Who is Clive Wearing?
Clive Wearing is a British musicologist, conductor, tenor and musician who suffers from chronic and irreversible anterograde and retrograde amnesia. He was a specialist in early music and founded the Europa Singers and was in charge of the musical content of BBC3 for the royal wedding of Prince Charles and Diana Spencer in 1981. He was at the peak of career when he was struck down by viral encephalitis in March 1985. Initially mistaken for severe flu as his illness coincided with a major influenza epidemic, by the time the severity of his illness was recognised by the medical profession his hippocampus was almost completely destroyed and there was also damage to other parts of his brain. This effectively eradicated his ability to form new memories or retrieve old ones.
Measured in Seconds
His memory span is literally measured in seconds and he is in a constant state of just waking up. Even though he keeps a journal which he writes in every few moments he crosses out the previous entries because he does not believe he was conscious when he wrote them. The journal is crucial as he has no sense of time and this constant writing, always marking down the exact date and time of each momentary entry, is his only record that time is actually passed, even if he was not consciously aware of it. He feels that he has just woken from a coma and wonders why no doctor has been to see him yet.
Heightened Emotional Awareness
He is also unable to regulate his emotions and is in constant state of heightened emotional awareness. His semantic memory and procedural memories are still more or less functioning so he can remember music and how to play it but cannot talk about it and is not aware that he is remembering it. In other words, if you ask him if he knows a particular work he won’t know what he is being asked about but if he sits down in front of the piano, harpsichord or organ he will automatically play it. Unfortunately music causes him severe distress in that it heightens his emotions but the part of the brain required to process that emotional information is absent so musical performances almost invariably lead to epileptic seizures.
Deeply in Love
He is aware of the fact that he has children from his first marriage but cannot remember their names. He recognises his second wife, Deborah, although he cannot remember her name either, and knows that he is deeply in love with her. Although they had been married less than two years at the time of his illness and were making plans to start a family, they had been together for six years and it is believed that it is because they had been together for a significant period of time that he remembers her at all. His response when he sees her is always joyous even if she has only been out of the room for a matter of a few seconds as every time he sees her he feels he is seeing her and falling in love with her for the first time.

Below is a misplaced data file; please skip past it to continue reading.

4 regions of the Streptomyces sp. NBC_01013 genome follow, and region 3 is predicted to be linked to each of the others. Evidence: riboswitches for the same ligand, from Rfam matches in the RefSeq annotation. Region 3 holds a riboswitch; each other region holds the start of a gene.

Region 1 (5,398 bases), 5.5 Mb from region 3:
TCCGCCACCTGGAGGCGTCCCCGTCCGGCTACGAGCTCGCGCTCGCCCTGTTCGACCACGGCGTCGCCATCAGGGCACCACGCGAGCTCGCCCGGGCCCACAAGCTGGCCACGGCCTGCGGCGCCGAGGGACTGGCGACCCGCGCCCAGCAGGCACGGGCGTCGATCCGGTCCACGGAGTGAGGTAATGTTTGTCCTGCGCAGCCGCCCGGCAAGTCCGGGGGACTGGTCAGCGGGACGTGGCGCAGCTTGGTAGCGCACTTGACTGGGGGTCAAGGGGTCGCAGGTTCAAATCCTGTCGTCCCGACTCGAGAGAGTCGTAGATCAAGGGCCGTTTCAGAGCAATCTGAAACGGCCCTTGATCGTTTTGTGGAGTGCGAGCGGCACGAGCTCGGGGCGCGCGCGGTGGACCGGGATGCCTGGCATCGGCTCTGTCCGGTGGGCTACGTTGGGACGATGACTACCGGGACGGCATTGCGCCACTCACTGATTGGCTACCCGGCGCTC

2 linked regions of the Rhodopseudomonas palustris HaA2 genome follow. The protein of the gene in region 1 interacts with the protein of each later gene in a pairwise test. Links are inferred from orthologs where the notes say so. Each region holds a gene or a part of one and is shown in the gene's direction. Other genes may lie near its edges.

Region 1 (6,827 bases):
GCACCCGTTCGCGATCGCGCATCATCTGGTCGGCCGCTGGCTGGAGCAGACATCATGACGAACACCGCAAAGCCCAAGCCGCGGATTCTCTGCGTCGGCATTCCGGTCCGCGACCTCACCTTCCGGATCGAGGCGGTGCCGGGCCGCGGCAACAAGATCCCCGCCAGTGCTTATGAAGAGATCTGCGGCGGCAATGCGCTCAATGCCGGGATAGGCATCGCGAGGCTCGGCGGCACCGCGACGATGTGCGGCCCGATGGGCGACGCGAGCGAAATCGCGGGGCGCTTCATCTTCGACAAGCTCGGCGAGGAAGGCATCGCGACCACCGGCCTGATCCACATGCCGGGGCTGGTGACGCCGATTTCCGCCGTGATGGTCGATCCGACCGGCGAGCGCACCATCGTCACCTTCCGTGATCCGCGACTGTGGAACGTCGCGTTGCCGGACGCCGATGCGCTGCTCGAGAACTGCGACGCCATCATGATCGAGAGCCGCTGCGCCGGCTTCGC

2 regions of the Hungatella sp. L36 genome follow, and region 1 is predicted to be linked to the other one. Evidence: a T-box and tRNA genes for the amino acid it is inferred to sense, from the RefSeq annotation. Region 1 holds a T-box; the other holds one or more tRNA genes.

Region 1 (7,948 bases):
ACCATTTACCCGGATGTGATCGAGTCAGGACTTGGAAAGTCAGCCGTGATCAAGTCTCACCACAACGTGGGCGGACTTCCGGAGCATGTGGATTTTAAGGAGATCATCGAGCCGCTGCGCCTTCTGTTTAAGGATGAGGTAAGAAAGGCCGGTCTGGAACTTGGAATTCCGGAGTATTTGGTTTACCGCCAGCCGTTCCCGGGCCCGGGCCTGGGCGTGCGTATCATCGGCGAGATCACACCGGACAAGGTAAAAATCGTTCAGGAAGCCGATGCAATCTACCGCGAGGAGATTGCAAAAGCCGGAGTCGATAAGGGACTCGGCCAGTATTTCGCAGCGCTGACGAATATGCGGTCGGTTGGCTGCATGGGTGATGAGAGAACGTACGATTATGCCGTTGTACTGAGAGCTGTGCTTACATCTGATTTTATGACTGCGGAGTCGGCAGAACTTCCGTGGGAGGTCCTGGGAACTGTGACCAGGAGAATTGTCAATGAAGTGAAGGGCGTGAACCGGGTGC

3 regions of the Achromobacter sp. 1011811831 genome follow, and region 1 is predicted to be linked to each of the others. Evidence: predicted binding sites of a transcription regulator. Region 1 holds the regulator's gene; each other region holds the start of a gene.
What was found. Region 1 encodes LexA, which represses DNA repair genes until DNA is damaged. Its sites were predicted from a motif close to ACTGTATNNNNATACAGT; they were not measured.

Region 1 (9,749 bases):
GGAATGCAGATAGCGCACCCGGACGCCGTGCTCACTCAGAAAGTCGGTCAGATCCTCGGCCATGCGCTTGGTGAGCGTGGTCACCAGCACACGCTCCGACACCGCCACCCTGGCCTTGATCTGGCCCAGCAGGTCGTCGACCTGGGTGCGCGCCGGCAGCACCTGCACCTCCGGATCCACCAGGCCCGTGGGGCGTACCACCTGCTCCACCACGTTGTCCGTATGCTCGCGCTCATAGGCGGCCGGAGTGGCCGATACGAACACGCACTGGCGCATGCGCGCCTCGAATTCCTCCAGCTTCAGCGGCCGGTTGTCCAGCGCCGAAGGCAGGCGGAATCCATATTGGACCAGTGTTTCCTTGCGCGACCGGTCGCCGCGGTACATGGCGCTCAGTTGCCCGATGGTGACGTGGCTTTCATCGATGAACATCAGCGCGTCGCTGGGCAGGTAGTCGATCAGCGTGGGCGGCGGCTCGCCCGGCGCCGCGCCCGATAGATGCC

He cannot cope with strange surroundings, noise or crowds as he is in a constant state of heightened sensory awareness and is easily overwhelmed. Conversations have to be carefully scripted to avoid questions that distress him – even a simple ‘how are you?’ can upset him as he does not know how he is.
Unlike an Alzheimer’s patient, he is unable to remember past episodic or autobiographical memories so the ‘trips down memory lane’ that can be used as conversational tools when conversing with Alzheimer’s patients are inaccessible to him. As his semantic memory is intact he can, for example, identify a piece of chicken on the plate in front of him, but he does not taste it as by the time the food has reached his mouth he has forgotten what he is eating, or even that he is eating at all so the part of his brain that provides the senses of taste and smell does not register.
His wife, Deborah Wearing, discovered that there were no specialist facilities for his type of brain damage in the Great Britain and that while Clive’s case was extreme, there were other families struggling to cope just as she was. She became involved in setting up a brain charity, the Amnesia Association (merged in 1991 with Headway), to try to raise recognition for amnesia patients and provide help for families caring for loved ones with similar problems.
At that point her husband was being cared for in the ward of a psychiatric hospital in London, even though his problems were not of psychiatric origin, as there was no where else to place him and no one really knew quite what to do with him or what his prognosis might be. Wandering was a problem and both staff and patients alike were constantly on the alert in case Clive went walkabout as with his non existent memory he did not know where he was and was unable to find his way back to his ward, not even knowing that that was where he should be in the first place.
Now aged 78, Clive lives in a specialist facility in a converted country house in the English countryside where distractions are few and the staff can give him the specialist care that he needs. Although he and his wife were divorced briefly as she thought she should try to start a new life without him, she realised that actually even in his damaged state he was still the man she loved and they renewed their marriage vows in 2002. She sees him as often as she can and now earns her living as a writer.
Clive’s case of extreme amnesia has been documented in several films in both the US and the UK over the years and his case has been examined by every specialist in the field as it tells us so much about the role of the hippocampus in forming memories. Deborah wrote a moving memoir, ‘Forever Today:A True Story of Lost Memory and Never Ending Love’ which was published by Penguin books in 2005.